I have learned over the past years that if I wish to move forward in my life, I have to let go of the old: there just isn’t room for the newer version of ‘Tim’ if the old one is still around. It’s easy to say but not easy to do. You see, I kind of like the old version. I am used to it. I know how I react to things. I know that it takes time to get used to new stuff but I am too entrenched in the old self to really give the 2.0 version of me a chance. As a result I tell myself that this ‘didn’t work’, or it’s ‘not for me.’ But that’s not really true. It like I am trying to implement a new operation system in my computer while still running the old software: it won’t work.

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What does work for me is letting go of the old, trusting in the process of change. I stop trying to put great expectations on the results and just enjoy the journey. When I first got into recovery everything was new, enticing and also overwhelming. I learned that I had to look at myself differently, as a person in recovery. I had to let go of my former version for the newer one in, get used to it, live with it and get comfortable with it. Hanging around in a bar with my old drinking buddies would not have kept me on the straight and narrow. I had to let go of the me I knew to make room for a new me that was emerging. Putting your dirty clothes back on after taking a shower, you’re still going to smell. Recovery wouldn’t work if I was holding onto my old self while trying get comfortable in my new skin. And I had to trust that the process I was going through would work for me as it had for literally millions of other folks, but only if I gave it an honest chance. And to do that, I had to say good-bye to the ‘me’ I was, and welcome the new whoever that might be.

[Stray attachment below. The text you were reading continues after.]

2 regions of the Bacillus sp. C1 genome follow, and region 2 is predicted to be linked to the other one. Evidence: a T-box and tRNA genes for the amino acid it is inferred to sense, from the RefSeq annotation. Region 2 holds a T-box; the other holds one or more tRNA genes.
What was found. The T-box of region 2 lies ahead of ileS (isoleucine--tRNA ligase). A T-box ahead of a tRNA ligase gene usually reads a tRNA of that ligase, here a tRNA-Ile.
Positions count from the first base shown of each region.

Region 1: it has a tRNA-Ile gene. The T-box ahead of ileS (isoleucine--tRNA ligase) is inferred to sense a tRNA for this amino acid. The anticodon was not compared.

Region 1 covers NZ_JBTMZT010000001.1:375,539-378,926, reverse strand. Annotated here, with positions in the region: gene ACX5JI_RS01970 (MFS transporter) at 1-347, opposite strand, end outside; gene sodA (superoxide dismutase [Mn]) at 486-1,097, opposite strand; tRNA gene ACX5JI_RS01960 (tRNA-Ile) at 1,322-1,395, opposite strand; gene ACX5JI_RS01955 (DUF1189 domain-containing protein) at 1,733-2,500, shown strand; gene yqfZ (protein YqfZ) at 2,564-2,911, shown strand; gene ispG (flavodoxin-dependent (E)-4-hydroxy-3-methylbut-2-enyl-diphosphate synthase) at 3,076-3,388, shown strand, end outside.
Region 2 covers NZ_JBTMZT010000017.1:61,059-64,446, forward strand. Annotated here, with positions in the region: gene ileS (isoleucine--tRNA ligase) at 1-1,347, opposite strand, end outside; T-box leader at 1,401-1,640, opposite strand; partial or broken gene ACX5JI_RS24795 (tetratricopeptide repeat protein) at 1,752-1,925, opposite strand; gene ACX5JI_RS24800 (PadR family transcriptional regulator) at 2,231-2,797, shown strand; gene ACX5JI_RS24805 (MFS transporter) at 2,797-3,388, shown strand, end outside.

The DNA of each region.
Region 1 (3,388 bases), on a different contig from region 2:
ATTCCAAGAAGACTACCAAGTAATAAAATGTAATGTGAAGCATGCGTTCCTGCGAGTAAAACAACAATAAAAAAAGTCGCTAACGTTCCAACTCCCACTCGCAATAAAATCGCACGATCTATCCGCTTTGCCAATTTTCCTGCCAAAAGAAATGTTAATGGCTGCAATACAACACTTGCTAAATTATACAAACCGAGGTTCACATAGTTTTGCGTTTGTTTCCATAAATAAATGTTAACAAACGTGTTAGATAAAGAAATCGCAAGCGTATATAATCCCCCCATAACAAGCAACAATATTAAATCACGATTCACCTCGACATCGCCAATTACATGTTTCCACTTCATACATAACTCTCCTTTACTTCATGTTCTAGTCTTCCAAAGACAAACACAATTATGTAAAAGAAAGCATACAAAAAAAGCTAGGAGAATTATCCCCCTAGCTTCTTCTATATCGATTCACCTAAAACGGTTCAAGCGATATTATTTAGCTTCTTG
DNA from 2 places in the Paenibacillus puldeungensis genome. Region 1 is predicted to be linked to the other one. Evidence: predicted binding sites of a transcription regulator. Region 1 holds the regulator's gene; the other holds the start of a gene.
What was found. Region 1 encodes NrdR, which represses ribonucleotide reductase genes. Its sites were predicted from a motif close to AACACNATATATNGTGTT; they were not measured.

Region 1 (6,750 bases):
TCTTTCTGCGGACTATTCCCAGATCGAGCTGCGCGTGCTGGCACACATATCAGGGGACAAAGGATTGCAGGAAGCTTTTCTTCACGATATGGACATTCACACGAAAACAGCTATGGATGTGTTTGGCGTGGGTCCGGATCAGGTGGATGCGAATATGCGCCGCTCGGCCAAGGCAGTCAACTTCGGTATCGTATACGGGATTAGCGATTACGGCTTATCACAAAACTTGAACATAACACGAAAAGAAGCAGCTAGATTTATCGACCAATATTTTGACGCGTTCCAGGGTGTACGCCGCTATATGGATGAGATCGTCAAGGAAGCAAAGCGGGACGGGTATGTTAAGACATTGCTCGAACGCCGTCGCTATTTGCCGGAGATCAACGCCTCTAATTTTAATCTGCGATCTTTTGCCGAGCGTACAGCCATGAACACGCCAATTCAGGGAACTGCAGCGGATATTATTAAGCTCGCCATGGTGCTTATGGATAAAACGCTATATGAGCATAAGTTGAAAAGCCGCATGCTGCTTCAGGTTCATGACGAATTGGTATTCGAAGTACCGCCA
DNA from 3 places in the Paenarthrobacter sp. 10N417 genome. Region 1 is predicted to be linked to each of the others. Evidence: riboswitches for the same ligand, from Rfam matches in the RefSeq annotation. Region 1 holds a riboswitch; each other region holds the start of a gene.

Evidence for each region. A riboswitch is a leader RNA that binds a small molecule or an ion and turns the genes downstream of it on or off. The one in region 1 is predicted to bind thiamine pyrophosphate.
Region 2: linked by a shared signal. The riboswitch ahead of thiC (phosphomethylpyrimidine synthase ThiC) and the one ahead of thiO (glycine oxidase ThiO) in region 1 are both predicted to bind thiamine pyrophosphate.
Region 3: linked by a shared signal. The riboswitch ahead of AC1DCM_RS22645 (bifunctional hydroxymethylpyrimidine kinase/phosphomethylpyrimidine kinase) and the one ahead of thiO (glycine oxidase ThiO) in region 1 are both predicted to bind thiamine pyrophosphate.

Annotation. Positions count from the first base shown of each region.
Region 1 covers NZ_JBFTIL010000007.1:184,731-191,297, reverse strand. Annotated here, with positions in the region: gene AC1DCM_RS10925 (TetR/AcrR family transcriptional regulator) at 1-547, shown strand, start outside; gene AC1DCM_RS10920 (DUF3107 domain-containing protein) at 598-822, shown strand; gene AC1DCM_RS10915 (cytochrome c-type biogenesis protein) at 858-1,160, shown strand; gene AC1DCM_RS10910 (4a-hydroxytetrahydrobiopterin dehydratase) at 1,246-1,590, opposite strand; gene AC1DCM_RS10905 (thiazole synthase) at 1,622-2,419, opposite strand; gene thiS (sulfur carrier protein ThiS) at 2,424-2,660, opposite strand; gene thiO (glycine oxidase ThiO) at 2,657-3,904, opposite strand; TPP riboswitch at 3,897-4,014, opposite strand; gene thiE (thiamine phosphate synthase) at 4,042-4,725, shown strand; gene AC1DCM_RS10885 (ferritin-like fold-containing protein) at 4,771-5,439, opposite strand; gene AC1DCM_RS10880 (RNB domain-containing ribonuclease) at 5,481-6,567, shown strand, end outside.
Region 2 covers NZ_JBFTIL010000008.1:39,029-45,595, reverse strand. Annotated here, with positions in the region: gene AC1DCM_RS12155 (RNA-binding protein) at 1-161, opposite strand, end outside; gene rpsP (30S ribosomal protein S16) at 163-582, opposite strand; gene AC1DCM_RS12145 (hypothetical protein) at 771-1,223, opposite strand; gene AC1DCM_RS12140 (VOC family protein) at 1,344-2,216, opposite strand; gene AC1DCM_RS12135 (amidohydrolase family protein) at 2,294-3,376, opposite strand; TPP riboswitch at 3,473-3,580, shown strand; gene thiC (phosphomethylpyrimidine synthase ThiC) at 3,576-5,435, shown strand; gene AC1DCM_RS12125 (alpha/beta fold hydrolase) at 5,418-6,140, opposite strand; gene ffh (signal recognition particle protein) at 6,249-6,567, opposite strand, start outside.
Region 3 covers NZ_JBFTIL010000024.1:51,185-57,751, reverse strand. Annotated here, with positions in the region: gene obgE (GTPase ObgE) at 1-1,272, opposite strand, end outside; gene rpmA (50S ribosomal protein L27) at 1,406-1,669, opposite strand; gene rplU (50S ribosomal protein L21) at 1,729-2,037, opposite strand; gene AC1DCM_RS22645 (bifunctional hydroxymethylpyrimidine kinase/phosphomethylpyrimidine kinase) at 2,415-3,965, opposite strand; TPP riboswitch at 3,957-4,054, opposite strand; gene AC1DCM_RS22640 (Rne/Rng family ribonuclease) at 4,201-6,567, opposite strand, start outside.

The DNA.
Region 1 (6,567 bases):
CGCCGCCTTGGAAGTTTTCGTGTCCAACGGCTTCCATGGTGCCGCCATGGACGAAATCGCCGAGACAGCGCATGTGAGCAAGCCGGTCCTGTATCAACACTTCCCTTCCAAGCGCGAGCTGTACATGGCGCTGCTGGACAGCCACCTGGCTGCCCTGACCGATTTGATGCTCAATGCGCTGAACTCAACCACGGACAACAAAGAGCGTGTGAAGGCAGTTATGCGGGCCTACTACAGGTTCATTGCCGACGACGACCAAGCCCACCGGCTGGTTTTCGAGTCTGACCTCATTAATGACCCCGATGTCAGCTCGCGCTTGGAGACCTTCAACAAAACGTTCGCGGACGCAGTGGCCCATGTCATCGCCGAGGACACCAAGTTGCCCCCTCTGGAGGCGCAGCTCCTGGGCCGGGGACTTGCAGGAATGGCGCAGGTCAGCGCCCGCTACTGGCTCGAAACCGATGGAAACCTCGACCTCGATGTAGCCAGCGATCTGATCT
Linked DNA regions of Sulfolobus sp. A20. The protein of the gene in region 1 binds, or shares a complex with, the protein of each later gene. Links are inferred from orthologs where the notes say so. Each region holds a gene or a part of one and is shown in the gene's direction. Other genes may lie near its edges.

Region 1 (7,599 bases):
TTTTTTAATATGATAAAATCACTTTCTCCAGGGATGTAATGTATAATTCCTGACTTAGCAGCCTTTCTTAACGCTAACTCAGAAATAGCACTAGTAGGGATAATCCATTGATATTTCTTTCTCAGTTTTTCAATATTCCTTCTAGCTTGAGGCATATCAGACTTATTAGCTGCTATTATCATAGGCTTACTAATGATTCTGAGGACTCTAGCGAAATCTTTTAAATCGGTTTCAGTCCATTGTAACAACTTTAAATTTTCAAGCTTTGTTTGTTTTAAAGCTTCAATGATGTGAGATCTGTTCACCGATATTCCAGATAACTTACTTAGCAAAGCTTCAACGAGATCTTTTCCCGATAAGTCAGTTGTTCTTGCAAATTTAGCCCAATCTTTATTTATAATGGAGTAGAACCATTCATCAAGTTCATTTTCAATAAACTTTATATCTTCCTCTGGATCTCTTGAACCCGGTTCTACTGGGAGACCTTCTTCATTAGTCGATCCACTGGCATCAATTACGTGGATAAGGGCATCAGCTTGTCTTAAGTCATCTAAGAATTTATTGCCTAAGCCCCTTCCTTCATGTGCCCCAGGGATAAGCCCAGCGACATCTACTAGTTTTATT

Change is only possible when we make room for it. It doesn’t matter if it’s a small thing such as changing your bedtime, or a life shifting change in profession. We have to let go. We must let go. Otherwise we are bound to fail. Ensure a successful transition to the newest version of ‘You’! Move forward and leave the old behind. Say good-bye to who you were to make a ‘forever’ change.